Indonesia: Expedition in Forgotten Lands by the Iris Foundation
IN WHICH YOU FIND FACING A TRIBE ON THE FOOT OF WAR
August 1, 2015
In the early morning we sink into the amazing channel leading to Kalabahi. We slide on ultra calm water along the island of Alor to reach the port of Kalabahi. Curious triangular structures placed on the water are used for static lamparo fishing. A sea eagle and a few terns fly quickly over us. On each side of the channel the islands are inhabited.
On arrival in the port, the locals on the quay watch us finish our breakfast: this time the roles are reversed.
We are going to the market. We are looking for fresh fish for sushi. There are pretty herring and marlin. Agus will later find tuna which he will prepare in a marinade with green mango and lemon juice. The local guide tells me about an interesting traditional salad: papaya flowers, banana flowers, green papaya, cassava leaves. Agus buys the ingredients and he will make us this “bizarre” salad, the second of its kind, after the seaweed salad.
The market is rich in vegetables and fruits but much less in fish. Besides, last night there were no fish caught by the 10 fishermen in the harbor of Pantar! Where did the fish go?
The city is quite large. We take, with our local guides, a mini-bus half an hour to go to the village of Takpala, type “heritage village” of the Abui ethnic group. The traditional houses are beautiful, made of wood assembled with pegs and ropes; large very sloping and covering roofs are made of Alang-Alang grass. Five families still live there, and show tourists their way of life. The others live in the surrounding villages but they all come back for the traditional festivals and they gather there to eat and dance. There are two small special houses which carry flags for the festivals: black flag for the Moslem food, without pork, the other with the white flag for the Christians, because everyone is invited to the traditional festivals.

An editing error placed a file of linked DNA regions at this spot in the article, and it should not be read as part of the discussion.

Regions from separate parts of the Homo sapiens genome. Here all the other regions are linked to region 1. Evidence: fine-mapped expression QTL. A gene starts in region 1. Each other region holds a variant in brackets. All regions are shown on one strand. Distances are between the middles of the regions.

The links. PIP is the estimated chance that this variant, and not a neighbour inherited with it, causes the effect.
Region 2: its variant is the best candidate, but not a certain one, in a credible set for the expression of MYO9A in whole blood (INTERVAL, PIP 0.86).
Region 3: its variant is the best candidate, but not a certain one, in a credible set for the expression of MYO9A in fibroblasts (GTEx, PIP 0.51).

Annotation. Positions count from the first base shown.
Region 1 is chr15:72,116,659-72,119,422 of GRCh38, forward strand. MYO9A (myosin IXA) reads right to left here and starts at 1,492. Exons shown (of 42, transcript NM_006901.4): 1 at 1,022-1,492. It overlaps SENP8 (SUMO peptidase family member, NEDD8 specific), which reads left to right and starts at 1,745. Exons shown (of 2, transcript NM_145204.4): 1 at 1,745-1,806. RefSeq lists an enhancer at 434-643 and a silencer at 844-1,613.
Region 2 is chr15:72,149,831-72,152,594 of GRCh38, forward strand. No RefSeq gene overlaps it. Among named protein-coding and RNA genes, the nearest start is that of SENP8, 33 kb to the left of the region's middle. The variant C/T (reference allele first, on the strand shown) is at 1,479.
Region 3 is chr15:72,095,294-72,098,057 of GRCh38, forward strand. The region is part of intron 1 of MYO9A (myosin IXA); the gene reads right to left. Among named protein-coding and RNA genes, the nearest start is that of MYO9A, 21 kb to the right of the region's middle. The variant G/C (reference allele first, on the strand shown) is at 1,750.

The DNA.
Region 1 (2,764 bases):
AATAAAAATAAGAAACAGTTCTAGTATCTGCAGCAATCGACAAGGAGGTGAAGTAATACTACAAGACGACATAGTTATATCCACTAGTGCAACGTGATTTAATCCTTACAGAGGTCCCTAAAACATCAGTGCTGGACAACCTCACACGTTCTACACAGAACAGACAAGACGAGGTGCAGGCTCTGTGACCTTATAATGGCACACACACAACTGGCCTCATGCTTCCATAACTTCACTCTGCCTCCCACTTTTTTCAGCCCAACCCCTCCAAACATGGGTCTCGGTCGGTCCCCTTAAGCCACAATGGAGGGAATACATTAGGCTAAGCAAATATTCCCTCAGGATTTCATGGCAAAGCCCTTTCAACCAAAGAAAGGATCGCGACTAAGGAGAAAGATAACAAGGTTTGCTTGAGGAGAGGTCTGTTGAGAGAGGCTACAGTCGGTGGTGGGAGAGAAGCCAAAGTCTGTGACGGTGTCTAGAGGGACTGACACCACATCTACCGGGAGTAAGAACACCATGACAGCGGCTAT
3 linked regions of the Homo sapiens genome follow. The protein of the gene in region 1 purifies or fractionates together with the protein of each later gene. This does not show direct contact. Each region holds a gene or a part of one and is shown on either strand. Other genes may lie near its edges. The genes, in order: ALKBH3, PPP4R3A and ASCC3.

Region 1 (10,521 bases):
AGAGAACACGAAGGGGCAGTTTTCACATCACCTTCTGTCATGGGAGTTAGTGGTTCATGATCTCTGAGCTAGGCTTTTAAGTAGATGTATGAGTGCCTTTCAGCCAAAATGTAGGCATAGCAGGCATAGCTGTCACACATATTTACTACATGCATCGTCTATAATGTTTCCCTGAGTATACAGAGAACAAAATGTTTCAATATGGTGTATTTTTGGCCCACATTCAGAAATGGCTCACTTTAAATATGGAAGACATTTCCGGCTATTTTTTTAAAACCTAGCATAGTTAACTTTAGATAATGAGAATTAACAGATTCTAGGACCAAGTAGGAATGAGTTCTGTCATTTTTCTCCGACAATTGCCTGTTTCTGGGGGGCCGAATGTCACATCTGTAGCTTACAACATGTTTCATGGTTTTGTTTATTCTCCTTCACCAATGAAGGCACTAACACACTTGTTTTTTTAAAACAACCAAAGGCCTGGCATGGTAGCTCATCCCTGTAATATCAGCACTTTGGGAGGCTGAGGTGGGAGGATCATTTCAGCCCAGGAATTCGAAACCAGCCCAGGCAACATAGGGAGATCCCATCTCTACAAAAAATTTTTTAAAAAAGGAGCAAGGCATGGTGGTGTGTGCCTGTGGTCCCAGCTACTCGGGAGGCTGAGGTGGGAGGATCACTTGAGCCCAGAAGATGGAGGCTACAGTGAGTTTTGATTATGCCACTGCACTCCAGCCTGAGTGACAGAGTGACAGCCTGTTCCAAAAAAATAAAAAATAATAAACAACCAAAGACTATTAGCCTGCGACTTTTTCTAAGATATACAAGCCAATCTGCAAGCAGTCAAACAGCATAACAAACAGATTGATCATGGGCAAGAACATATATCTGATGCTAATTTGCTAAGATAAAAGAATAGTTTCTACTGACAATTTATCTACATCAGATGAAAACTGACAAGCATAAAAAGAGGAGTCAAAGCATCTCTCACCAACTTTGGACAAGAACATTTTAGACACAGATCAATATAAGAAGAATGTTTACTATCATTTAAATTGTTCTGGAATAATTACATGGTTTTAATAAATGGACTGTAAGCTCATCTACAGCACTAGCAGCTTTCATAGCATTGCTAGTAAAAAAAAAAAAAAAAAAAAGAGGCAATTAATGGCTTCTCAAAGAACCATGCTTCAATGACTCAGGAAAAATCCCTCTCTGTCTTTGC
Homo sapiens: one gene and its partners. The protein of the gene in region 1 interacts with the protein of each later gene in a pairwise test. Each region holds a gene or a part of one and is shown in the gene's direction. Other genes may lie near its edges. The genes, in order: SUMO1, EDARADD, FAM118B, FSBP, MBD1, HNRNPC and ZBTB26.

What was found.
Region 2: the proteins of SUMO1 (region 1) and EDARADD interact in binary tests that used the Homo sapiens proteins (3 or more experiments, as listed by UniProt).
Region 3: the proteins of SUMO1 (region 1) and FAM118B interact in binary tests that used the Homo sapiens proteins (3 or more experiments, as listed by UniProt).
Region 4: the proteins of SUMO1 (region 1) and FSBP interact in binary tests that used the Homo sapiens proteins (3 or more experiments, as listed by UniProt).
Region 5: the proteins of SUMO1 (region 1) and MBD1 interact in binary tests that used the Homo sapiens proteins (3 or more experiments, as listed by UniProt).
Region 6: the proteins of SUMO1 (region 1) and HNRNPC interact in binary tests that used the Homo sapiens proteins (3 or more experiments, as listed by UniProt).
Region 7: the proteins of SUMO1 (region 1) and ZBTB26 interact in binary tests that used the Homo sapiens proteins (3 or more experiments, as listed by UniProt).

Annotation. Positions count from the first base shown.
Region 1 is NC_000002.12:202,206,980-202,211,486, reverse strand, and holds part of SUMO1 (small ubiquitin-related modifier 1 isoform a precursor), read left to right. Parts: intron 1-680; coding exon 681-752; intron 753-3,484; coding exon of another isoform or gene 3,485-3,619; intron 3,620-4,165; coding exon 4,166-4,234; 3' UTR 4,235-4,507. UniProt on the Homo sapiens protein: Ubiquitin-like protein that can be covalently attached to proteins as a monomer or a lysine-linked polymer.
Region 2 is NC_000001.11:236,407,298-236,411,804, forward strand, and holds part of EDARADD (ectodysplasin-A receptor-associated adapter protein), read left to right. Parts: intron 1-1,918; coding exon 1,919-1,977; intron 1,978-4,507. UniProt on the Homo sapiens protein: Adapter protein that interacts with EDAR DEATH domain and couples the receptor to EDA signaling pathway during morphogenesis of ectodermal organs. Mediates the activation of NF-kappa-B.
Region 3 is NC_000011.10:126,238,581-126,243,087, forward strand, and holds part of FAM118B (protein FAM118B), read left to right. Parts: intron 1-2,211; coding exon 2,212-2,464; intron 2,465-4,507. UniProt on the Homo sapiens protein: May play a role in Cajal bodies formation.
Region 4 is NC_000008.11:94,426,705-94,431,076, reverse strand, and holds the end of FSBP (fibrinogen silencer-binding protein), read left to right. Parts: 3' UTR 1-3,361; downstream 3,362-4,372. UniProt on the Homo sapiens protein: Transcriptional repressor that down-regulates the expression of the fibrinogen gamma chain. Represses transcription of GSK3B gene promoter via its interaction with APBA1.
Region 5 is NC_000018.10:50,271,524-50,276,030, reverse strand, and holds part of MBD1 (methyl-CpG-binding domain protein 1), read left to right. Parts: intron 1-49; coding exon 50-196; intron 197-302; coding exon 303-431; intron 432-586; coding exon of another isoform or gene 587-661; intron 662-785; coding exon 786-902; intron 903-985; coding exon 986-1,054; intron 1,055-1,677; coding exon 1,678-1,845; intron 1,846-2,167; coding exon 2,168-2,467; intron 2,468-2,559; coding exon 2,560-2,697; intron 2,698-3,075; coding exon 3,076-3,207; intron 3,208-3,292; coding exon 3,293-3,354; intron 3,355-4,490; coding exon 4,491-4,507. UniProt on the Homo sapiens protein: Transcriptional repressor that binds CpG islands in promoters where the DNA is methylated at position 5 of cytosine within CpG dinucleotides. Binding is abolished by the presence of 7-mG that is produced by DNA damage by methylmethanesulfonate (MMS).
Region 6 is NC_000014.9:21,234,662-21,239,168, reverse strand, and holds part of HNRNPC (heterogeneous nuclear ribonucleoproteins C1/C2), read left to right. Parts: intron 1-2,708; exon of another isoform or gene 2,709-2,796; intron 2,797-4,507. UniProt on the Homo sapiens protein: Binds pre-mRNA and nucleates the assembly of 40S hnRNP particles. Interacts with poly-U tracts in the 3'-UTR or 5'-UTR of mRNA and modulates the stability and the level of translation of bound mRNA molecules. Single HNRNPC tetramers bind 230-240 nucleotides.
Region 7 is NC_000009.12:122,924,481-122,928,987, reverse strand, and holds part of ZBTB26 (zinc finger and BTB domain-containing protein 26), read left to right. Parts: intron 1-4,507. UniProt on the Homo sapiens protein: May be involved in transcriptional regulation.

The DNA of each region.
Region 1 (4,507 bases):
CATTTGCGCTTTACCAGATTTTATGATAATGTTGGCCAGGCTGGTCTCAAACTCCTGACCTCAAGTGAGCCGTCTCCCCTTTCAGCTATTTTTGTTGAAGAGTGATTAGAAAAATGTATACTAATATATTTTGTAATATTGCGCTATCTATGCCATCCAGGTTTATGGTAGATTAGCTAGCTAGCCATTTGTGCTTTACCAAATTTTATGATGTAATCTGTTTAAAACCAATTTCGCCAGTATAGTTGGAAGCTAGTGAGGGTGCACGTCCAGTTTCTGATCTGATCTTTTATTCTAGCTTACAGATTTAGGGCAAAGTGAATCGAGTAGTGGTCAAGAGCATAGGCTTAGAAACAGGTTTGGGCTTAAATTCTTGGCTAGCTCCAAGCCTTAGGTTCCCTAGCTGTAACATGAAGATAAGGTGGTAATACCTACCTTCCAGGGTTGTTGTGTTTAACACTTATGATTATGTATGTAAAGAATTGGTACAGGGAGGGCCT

The animist origin is common to all! It seems that today there are 70% of Christians on the island and 30% of Muslims, it seems rather to us that it would be 50/50.
The large houses on stilts have four levels. The first level, open, is the place of common life where we are received. A second level, under the roof, is that of cooking and living together during the monsoons. A third is the granary, and a fourth or the Moko bronze drum and large cymbals are kept.
Musical instruments are important for parties and very precious. Indeed a Moko is the dowry essential for the marriage of young girls.
Three social classes are defined in a hereditary manner: the class of kings, that of warriors, and that of mediators. One of them gives us a magnificent demonstration in warrior attire with his bow, shield and arrows. Each arrow is intended for a particular prey: deer, pig, or even human. 100 years earlier, the clans were still at war. Today they practice bow hunting.
Il y a des femmes qui vendent des petits paniers, des petits bijoux, des ikats... L’une d’entre elles écrasent des baies de café au mortier.